If you’re not familiar with Joan Bozer and WNY Sustainable Energy Association’s push to build a solar carrousel on the waterfront, click here for some background information. The idea resurfaced recently when Roger Schroeder submitted a lighter, quicker cheaper version of the concept (see here). Over the weekend, Joan send me some renderings that take the idea of ‘lighter, quicker, cheaper’ to an entirely different level – if we are going to see any of these ideas come to fruition, we must look at ways to get the dreams off the ground, in hopes that someday we can take them even further. From Joan:
The project involves acquiring an early 1900’s Herschell carrousel, acquiring the canopy, having both installed on 1 acre of land on the waterfront that is accessible to the light rail and bicycle paths, and finding the right folks to oversee the management, operation and maintenance of the carrousel.
Because the carrousel mechanism that was donated to the project by the Herschell Carrousel Museum (described in our initial project proposal) has been lying around for almost 7 years, first at the Pierce Arrow Storage and then at the Central Terminal, we have been advised by the president of the Herschell Carrousel Museum here, and the president of the National Carrousel Association, that it would be excessively expensive to rehab. They recommend we purchase an early 1900’s Herschell Carrousel when one becomes available – it would be cheaper and quicker than repairing and replacing parts. So we have updated our project proposal to reflect the need to acquire a functioning Herschell carrousel.
The Herschell Carrousel Museum is partnering with the Western New York Sustainable Energy Association on this project. The president of the Museum advised us that “It is very possible to obtain a Herschell carousel under $1 million.” and she gave two references to call. She said there are always several carrousels listed for sale.
BirdAir advises us that they can provide that canopy for this summer. The price tag for the canopy is about $550,000-$600,000, plus the cost of the solar panels. So altogether the acquisition costs would be between $1 million and $2 million. We have the estimate from BirdAir. We propose the BirdAir tensile fabric canopy be installed for a “lighter, quicker, cheaper” installation until a more permanent enclosure can be built, at which time solar and wind power would be integrated into the building. At that time, in addition to the entertainment family-oriented value of the carrousel, we would realize the educational component of our proposal – the energy demonstration value.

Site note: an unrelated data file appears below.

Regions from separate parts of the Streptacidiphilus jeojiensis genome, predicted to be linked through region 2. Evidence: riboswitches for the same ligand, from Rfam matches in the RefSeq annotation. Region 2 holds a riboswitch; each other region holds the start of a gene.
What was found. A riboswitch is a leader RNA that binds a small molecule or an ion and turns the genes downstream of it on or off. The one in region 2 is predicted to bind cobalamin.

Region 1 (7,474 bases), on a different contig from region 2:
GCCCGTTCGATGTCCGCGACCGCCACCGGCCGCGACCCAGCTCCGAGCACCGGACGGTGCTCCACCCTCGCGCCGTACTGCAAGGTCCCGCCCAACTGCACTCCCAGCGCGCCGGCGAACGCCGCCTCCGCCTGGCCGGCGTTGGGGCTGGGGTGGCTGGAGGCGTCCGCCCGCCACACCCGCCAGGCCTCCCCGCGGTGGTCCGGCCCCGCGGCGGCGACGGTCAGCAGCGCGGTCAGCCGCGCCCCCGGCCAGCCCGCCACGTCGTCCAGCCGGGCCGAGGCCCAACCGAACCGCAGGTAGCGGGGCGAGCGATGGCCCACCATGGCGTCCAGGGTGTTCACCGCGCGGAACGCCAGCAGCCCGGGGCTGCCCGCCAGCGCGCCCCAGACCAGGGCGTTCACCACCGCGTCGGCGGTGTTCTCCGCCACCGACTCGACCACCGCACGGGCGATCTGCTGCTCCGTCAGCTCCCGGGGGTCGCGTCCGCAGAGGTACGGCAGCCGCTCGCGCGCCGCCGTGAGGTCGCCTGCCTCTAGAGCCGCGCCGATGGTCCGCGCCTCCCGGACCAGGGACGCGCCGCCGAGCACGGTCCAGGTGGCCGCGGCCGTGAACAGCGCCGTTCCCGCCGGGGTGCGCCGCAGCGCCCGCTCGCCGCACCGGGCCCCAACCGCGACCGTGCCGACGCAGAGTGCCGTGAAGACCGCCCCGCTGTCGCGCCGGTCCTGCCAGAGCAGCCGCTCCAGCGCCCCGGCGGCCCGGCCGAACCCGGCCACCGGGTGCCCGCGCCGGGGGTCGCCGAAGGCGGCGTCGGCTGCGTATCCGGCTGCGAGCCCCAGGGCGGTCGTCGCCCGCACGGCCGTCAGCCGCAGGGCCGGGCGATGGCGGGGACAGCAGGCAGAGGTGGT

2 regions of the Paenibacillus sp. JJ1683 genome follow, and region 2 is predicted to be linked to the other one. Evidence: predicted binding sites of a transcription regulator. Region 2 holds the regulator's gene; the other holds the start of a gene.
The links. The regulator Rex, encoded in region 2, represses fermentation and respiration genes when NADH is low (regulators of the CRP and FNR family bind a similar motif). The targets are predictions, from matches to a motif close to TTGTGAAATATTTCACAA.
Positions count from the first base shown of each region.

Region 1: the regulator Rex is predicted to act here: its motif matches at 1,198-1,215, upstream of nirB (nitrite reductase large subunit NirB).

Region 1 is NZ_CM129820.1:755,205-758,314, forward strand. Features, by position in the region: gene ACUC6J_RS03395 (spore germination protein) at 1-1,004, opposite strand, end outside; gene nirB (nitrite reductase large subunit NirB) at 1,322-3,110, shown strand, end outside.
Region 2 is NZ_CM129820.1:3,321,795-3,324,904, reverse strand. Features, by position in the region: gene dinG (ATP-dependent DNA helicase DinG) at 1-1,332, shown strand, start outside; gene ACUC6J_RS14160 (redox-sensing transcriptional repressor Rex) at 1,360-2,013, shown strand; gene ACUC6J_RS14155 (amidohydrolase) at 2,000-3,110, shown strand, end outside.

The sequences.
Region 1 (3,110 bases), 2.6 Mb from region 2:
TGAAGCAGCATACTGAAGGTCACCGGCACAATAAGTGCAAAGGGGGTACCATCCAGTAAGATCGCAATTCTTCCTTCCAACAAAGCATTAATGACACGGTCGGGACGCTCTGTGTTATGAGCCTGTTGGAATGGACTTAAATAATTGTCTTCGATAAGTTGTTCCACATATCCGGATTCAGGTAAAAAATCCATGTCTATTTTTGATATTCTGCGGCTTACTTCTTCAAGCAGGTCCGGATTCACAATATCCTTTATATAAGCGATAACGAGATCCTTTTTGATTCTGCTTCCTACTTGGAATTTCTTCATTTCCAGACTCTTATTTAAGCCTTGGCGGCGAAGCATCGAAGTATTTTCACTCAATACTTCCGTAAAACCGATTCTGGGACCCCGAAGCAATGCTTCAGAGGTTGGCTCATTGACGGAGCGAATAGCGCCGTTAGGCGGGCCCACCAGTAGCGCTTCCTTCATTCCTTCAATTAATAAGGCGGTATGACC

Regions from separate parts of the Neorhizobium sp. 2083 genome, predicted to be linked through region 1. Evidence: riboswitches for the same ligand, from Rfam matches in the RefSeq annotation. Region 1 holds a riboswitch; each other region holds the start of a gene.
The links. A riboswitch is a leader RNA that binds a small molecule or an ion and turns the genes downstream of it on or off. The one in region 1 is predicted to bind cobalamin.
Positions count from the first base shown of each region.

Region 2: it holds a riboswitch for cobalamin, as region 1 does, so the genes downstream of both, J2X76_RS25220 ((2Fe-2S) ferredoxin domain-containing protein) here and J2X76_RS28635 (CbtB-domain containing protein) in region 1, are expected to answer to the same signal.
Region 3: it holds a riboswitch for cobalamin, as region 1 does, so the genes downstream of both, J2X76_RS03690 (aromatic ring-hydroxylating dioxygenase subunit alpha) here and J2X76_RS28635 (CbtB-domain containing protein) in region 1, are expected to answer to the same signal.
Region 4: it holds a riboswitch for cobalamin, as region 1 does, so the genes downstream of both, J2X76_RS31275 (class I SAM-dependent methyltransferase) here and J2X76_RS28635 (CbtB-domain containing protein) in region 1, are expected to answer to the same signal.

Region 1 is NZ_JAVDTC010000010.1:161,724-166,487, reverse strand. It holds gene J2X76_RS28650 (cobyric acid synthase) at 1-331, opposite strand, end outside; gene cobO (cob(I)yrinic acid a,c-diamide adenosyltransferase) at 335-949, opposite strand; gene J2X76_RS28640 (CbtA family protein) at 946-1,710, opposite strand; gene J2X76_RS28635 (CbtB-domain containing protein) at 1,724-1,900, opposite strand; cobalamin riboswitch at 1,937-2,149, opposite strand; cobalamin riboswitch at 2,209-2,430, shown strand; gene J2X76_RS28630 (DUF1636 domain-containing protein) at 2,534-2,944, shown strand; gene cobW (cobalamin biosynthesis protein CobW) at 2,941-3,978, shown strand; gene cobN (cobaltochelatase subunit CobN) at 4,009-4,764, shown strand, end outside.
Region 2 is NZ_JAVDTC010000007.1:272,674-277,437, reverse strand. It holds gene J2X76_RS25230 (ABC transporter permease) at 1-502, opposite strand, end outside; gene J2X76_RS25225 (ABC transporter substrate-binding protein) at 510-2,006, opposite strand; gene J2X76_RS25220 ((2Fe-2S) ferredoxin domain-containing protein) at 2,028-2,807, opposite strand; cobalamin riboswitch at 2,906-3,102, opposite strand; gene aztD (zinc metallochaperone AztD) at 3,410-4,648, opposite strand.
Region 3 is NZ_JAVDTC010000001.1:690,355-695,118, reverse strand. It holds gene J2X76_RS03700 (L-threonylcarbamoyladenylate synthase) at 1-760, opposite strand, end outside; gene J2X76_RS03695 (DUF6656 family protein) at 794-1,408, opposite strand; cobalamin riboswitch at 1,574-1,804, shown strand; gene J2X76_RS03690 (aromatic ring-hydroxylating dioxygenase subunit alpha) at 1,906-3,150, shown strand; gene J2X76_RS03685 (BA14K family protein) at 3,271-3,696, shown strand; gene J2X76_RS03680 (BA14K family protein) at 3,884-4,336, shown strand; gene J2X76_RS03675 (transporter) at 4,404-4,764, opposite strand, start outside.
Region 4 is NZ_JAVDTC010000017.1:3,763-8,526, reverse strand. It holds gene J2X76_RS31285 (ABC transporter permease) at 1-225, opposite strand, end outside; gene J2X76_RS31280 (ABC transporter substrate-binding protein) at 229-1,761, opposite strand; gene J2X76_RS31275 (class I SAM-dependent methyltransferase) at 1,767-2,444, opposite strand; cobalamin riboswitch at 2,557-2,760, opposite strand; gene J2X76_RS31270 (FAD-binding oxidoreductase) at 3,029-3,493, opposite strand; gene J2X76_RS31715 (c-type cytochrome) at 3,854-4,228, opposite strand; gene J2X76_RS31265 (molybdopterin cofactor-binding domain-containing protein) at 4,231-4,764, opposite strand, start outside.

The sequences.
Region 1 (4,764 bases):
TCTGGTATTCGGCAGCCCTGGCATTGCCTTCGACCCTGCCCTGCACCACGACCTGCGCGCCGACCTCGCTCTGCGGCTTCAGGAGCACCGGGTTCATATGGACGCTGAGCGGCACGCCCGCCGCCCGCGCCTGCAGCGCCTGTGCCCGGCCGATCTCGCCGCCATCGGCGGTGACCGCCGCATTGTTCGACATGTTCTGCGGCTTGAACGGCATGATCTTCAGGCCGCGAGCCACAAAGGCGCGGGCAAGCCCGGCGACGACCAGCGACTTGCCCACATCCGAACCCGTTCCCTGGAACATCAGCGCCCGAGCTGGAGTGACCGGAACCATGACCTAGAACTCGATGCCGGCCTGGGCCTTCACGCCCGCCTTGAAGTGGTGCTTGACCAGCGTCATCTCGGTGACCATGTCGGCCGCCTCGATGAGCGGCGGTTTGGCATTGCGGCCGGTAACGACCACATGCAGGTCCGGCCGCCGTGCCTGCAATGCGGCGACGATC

The concept would need a project manager who would be responsible for the installation, operation and maintenance of the carrousel. We have used the Saratoga Springs enclosed carrousel in College Park as a model which is owned and operated by the city of Saratoga Springs. When it opened in 2003, there were 84,000 riders the first three months, more adults than children, and they were able to set aside $25,000 to pay for maintenance and operation. They also rented it out for parties, etc. They said they would welcome a visit from interested team from Buffalo to see the carrousel and answer questions.
The solar powered carrousel is the idea of Laura Briggs who formerly taught architecture at Cornell, brought her students here in 2001 and they constructed Solarwalls which stood near the Erie Basin Marina in the summer of 2001,. She is now the head of architecture at the Parsons New School in NYC. She wrote a report,” Ideas for a Riverwalk” in which she suggested a solar-powered Herschell carrousel for our waterfront, as well as other ideas.
BirdAir is headquartered here and makes the tensile fabric for the canopies. BirdAir graciously transported the Smithsonians’ huge Solar Pavillion to Buffalo from New York City and installed it on the Buffalo waterfront to celebrate the Pan American Exposition Centennial in 2001. It was part of Waterfest. Buffalo also hosted Solar Splash in 2001 – the intercollegiate international solar/electric boat competition at Delaware Park Lake – as part of the Pan Am Centennial celebration.
Google BirdAir – they have some ‘knock-your-sox’ off designs. It would be great to have a few signature BirdAir structures here in their home town! Carrousels can be moved. The canopy can be moved or reused if we go for
the permanent glass-enclosure for the carrousel to extend the season or
use year-round… The Herschell Carrousel Museum is also located here, making this project a great fit for Buffalo.